Sewell, who recently retired as Apple's general counsel, told Reuters that he had spoken to James Baker, the FBI's general counsel last year, after Bloomberg contacted him (Sewell), inquiring about the alleged probe into Supermicro.
"I got on the phone with him [Baker] personally and said, ‘Do you know anything about this?" Sewell was quoted as saying.
"He said, ‘I’ve never heard of this, but give me 24 hours to make sure.’ He called me back 24 hours later and said ‘Nobody here knows what this story is about'.”
In its story, which resulted in Apple and Amazon stocks falling, Bloomberg said security testing by Amazon in 2015 had revealed the existence of tiny chips that were not part of the original mainboard design.
This was claimed to have led to an extensive investigation by US Government agencies which found servers built using these boards in data centres belonging to the Department of Defence, on warships, and for processing data being handled by CIA drones..
It also alleged that major banks were also using servers made by Supermicro and that the government investigation had led to several companies getting rid of the SuperMicro equipment.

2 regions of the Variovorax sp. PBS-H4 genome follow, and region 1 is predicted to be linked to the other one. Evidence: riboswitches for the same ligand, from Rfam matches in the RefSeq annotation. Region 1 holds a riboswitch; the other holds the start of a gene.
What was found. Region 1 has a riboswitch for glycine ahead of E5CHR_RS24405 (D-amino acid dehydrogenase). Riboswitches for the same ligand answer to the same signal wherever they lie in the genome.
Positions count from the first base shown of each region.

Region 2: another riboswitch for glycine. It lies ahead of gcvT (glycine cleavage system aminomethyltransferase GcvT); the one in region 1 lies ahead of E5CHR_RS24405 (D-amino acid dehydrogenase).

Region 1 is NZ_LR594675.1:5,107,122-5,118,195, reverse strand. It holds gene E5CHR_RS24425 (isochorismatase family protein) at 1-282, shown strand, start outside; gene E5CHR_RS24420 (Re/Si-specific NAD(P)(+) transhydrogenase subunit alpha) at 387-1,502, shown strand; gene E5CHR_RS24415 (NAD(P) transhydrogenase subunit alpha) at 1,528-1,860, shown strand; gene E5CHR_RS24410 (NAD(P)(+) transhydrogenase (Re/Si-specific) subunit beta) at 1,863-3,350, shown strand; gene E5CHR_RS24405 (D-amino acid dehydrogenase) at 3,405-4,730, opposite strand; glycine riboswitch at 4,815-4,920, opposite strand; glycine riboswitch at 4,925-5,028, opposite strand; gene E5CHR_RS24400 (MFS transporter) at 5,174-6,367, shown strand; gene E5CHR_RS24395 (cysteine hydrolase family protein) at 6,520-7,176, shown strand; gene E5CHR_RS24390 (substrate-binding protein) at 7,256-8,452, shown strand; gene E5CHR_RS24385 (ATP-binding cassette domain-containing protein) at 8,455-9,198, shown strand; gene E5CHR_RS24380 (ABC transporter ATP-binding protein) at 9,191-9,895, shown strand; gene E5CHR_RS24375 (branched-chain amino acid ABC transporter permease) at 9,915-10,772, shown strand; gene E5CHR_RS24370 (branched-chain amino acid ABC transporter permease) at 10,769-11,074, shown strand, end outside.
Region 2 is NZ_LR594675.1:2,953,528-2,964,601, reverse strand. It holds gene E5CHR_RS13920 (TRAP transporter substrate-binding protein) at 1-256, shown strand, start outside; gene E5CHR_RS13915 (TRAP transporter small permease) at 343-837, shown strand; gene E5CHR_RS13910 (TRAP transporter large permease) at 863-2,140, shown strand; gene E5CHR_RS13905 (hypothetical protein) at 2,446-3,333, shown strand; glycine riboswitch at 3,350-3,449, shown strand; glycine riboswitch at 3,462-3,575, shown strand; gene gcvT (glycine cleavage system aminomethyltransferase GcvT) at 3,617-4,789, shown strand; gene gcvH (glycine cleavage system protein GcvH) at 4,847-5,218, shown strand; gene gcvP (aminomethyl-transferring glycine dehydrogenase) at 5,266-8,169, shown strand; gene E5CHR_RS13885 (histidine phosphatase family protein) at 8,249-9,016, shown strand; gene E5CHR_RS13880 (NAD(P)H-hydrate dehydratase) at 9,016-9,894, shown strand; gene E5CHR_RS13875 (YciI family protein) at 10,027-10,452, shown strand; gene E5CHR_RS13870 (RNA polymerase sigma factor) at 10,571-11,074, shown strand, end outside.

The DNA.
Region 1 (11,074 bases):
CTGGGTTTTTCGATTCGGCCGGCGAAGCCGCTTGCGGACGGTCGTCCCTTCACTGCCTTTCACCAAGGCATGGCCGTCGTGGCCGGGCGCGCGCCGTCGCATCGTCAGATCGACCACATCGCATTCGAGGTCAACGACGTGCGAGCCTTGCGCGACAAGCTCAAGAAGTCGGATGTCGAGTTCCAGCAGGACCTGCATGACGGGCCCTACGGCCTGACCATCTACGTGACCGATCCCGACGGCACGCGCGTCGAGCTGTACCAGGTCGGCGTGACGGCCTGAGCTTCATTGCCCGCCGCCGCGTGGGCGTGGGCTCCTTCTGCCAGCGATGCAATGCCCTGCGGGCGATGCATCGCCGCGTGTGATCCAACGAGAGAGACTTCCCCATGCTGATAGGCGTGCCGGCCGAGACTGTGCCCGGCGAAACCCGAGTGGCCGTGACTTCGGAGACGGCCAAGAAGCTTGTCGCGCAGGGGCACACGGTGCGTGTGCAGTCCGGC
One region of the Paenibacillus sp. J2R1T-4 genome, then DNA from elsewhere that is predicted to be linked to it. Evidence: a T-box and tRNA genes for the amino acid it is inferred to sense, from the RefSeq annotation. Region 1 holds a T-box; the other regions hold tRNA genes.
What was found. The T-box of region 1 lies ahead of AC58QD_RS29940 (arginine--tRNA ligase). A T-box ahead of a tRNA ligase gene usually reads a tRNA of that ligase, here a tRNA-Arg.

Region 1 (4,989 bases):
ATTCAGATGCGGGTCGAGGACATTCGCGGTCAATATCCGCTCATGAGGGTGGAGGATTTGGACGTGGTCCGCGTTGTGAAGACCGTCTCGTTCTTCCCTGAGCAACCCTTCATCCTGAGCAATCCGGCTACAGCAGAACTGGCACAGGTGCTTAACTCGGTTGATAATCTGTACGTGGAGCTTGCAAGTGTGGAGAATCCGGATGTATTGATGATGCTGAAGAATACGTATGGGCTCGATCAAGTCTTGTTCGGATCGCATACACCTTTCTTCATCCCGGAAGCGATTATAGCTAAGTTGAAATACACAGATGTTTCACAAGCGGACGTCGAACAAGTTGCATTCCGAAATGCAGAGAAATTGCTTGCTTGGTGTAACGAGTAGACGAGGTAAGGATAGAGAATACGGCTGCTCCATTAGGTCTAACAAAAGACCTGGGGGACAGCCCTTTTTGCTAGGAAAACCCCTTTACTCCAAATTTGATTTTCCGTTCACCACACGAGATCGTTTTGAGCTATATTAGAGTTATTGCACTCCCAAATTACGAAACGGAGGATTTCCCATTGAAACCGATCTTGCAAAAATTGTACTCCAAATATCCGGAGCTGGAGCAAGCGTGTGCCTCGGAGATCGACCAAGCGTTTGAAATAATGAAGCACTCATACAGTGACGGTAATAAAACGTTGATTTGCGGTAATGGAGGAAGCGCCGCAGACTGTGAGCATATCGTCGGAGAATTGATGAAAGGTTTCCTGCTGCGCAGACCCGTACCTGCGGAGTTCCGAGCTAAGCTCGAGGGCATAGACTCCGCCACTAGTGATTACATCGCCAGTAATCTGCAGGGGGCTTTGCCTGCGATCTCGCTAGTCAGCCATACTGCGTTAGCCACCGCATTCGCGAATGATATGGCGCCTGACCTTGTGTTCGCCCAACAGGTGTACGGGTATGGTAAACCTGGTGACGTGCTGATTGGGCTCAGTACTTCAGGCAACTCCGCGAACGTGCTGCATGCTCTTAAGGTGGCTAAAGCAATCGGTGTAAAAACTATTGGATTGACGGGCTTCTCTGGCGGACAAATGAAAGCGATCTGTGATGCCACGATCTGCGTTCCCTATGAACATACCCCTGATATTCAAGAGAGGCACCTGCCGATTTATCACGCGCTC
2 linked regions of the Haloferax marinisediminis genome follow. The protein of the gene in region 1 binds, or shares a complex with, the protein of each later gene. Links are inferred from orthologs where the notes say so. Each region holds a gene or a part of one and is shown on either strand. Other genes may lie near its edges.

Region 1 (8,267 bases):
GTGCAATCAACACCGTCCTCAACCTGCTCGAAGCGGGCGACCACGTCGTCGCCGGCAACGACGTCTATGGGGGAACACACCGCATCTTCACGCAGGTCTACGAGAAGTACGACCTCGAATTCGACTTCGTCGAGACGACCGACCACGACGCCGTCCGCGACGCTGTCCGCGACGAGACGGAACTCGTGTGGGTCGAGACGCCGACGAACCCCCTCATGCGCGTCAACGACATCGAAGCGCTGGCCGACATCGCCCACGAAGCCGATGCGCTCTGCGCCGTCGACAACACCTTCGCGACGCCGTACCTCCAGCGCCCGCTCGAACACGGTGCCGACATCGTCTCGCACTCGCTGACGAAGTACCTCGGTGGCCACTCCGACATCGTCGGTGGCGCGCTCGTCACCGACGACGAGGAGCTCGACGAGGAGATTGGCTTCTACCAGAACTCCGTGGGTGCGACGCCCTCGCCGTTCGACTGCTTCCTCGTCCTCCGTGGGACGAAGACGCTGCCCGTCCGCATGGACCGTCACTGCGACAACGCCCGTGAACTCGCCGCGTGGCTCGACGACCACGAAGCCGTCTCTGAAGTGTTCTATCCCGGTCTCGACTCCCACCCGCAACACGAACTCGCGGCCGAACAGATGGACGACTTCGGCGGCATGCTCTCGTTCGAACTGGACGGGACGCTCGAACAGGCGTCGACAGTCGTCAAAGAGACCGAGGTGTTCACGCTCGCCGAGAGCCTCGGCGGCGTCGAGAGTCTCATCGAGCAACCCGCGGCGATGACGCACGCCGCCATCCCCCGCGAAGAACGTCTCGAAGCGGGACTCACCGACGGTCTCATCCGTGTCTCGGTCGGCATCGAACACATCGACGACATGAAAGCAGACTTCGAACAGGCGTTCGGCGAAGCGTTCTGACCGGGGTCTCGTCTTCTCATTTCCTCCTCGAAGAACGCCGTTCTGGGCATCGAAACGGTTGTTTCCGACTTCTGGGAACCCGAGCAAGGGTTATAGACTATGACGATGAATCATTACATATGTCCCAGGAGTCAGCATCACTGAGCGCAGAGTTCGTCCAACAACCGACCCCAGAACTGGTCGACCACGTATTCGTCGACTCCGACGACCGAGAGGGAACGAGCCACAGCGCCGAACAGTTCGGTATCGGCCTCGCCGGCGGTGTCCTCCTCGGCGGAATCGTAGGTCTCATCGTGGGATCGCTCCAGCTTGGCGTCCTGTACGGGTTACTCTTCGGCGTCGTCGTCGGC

But the two reporters who wrote the detailed story — Jordan Robertson and Michael Riley — did not cite any instance where they had first-hand access to the evidence they quoted in the report.
Britain's National Cyber Security Centre said it had no reason to doubt the statements made by Apple and Amazon.
“We are aware of the media reports but at this stage have no reason to doubt the detailed assessments made by AWS and Apple,” it said.
“The NCSC engages confidentially with security researchers and urges anybody with credible intelligence about these reports to contact us."